How Brazil Destroys Itself
The mutineers that brought down Dilma will soon be cut down by the same sword.
February 12, 2017
Over a decade ago, I wrote about the emerging Brasilia consensus.
While that policy-driven consensus, remarkable in a country that is often at loggerheads politically, oversaw a decade of impressive economic growth and social inclusion, it is no more.
Brazil has fallen back into earlier patterns of intrigue, vitriol and backbiting where personal ambition and vanity takes precedence over everything else.
The Workers Party leadership that had shaped the Brasilia consensus and held it together now is a mere shadow of its former proud and potent self. This is the result of a mix of self-destruction and attacks by its domestic adversaries.
The consensus crashed on the rocks of rising expectations, sluggish growth and the undeniable perception that the political class of Brasilia was enriching itself through pay to play procurement corruption organized through Petrobras and other state controlled enterprises.
The political opposition to the Workers Party, namely the Brazilian Social Democratic Party (PSDB) of the second place presidential candidate in 2014, Aécio Neves, had always suggested that they could be the more responsible guardians of the growth with inclusion pact.
Yet, Neves and his party have failed to win a presidential election since 1998.
Dilma caught in crossfire
What had not been foreseen is that the impeachment of Dilma Rousseff was to arise as an option when mutiny sprang from within her own governing coalition.
After her reelection in late 2014, Dilma abruptly surrendered her developmentalist program to the orthodox, fiscal adjustment prescriptions of the newly appointed Finance Minister, Joaquim Levy.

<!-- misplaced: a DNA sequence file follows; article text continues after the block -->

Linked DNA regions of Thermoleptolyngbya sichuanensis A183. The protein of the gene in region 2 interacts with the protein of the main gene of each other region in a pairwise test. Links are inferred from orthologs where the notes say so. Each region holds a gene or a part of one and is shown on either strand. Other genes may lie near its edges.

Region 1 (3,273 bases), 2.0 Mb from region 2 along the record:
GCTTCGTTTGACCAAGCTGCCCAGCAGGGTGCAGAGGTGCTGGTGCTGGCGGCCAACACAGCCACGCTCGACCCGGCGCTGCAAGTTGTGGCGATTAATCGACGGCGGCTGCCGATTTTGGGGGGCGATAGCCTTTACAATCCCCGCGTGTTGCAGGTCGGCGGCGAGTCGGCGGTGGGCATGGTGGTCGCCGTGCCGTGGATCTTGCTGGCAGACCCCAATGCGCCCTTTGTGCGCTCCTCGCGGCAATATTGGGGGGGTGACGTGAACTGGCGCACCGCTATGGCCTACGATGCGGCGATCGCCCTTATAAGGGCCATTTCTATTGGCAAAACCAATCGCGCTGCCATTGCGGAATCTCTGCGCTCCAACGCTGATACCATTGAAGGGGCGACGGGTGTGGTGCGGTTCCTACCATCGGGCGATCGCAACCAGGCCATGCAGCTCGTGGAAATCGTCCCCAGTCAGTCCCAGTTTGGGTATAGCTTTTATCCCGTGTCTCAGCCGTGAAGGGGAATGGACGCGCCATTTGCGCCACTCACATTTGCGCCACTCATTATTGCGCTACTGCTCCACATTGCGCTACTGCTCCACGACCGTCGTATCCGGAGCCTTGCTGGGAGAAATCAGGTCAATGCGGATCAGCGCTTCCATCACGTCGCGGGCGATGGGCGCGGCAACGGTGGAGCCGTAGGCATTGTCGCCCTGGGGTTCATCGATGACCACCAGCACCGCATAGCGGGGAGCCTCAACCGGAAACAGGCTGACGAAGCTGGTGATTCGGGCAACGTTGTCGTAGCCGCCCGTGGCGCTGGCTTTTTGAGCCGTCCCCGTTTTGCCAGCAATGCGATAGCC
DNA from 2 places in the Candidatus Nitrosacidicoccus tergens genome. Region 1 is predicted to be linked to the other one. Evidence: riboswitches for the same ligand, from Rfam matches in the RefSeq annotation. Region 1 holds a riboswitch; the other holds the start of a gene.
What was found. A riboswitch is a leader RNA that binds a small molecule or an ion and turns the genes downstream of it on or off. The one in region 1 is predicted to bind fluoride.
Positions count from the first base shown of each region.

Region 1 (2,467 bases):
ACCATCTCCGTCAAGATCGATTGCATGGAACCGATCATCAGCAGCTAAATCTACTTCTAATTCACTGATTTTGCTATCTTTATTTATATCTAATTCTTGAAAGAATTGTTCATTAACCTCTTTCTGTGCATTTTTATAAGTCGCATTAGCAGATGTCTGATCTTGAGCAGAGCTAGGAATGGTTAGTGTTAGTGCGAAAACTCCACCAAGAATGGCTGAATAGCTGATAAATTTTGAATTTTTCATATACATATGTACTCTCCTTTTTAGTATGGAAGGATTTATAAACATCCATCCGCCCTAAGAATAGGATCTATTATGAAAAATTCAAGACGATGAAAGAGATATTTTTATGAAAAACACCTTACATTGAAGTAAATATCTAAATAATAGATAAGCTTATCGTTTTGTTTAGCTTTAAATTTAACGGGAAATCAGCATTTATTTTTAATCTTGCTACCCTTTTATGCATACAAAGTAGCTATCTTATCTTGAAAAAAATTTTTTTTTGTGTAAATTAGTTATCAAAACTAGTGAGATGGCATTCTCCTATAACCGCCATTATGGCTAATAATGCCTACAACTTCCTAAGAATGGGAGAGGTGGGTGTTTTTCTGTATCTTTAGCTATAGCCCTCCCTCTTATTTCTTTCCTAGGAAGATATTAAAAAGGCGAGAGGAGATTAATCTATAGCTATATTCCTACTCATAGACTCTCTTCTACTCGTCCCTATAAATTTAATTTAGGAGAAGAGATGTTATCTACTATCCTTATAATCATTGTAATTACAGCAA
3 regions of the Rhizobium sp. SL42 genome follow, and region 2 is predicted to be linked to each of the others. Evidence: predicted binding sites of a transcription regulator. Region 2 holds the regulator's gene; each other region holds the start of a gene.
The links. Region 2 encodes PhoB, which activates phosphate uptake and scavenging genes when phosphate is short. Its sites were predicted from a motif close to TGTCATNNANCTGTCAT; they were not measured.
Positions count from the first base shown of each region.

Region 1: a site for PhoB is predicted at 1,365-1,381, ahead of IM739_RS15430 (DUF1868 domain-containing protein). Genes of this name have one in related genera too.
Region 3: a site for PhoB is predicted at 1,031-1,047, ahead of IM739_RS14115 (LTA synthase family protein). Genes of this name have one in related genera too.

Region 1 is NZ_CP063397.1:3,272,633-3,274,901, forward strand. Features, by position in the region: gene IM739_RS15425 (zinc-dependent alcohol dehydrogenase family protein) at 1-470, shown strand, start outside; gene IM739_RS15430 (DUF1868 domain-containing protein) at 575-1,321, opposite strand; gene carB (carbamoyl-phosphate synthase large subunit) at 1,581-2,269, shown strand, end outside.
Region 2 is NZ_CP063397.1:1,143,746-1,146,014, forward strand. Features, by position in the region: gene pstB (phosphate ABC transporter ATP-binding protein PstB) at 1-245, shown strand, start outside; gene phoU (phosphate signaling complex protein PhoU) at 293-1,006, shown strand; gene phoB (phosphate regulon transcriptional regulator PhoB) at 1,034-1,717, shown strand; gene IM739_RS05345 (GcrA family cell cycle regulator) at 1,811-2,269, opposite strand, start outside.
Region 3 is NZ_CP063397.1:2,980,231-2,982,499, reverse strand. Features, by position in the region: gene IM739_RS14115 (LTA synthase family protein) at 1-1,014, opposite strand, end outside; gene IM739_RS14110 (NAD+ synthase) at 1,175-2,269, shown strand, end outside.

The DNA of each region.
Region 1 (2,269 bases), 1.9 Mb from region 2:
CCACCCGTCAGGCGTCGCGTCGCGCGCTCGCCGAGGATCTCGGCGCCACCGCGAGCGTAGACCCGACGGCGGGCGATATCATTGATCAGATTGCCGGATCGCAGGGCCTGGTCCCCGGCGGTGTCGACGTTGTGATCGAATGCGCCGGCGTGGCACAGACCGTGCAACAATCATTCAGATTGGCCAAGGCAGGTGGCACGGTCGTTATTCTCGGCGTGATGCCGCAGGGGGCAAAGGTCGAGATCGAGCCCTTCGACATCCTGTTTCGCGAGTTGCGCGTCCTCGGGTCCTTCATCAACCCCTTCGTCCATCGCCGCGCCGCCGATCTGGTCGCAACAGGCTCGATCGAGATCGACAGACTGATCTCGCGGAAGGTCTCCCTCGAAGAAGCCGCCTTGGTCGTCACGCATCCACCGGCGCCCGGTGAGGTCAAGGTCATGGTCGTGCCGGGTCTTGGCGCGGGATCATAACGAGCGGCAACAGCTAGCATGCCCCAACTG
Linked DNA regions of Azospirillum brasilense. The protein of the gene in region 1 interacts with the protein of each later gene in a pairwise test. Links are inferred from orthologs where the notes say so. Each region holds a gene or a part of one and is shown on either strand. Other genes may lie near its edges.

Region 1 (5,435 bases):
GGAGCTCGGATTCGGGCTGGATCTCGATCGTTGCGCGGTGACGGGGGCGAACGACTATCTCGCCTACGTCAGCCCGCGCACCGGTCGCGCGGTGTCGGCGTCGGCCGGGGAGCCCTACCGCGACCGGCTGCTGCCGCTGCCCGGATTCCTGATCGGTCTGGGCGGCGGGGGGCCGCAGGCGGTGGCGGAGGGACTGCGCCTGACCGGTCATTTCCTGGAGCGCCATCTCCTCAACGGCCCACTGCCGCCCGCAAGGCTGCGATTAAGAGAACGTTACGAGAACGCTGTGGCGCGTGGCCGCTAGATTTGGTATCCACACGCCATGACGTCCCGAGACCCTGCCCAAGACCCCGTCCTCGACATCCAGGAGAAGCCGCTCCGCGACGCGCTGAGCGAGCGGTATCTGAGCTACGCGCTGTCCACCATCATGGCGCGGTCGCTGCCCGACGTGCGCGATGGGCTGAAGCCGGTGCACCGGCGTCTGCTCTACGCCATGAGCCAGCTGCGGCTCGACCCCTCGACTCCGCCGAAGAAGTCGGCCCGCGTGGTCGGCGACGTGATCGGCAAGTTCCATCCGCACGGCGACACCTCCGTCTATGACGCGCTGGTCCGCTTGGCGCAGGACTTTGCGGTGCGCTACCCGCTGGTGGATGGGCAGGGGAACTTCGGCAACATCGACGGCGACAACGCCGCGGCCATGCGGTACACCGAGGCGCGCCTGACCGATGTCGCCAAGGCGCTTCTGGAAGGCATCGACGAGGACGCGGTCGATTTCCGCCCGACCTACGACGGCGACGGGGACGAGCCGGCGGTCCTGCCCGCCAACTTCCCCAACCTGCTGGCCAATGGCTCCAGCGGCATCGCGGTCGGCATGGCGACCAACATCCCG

For over a decade, the PMDB had been a stalwart ally of the Workers Party’s governments until then Vice-President Michel Temer of the PMDB and the congressional leadership worked behind the scenes to obstruct Levy’s program.
Meanwhile, the president’s own party defied her authority by calling for the finance minister’s resignation just months after he assumed office.
Dilma was caught in the crossfire. This strategic breach from the Brasilia consensus incited mutiny and opened the door to Dilma’s impeachment in 2016.
Dilma walks the plank
Minister Levy’s eventual resignation in late 2015 all but sealed Dilma’s fate in the Brazilian Congress. While her Workers Party was strong enough to obstruct the fiscal adjustment in tacit concert with many of its long-term congressional allies, it was incapable of protecting Dilma from the popular calls for her impeachment.
Her party’s allies political calculus changed. Sensing that a change of power was in the air, they became more interested in the spoils of political rupture.
Libertarian, anti-corruption and anti-Workers Party groups coalesced around such newly established organizations as Vem Pra Rua and Movimento Brasil Livre (with assistance from the Koch brothers) to organize massive demonstrations calling for the impeachment of Dilma and the prosecution of former President Lula.
Brazil’s recession deepened, the governing coalition fractured, and the corruption scandal pushed a dark cloud over Brasilia, but it was Dilma who attracted all the political fallout.
Organizations like Vem Pra Rua and Movimento Brasil Livre suggested that removing Dilma and putting the leadership of the Workers Party in jail for corruption would renew Brazilian democracy and eliminate crony capitalism.
They only offered a shallow, rhetorical anti-corruption chant and failed to grasp the institutional sources of procurement based kickback schemes.
Temer’s falling popularity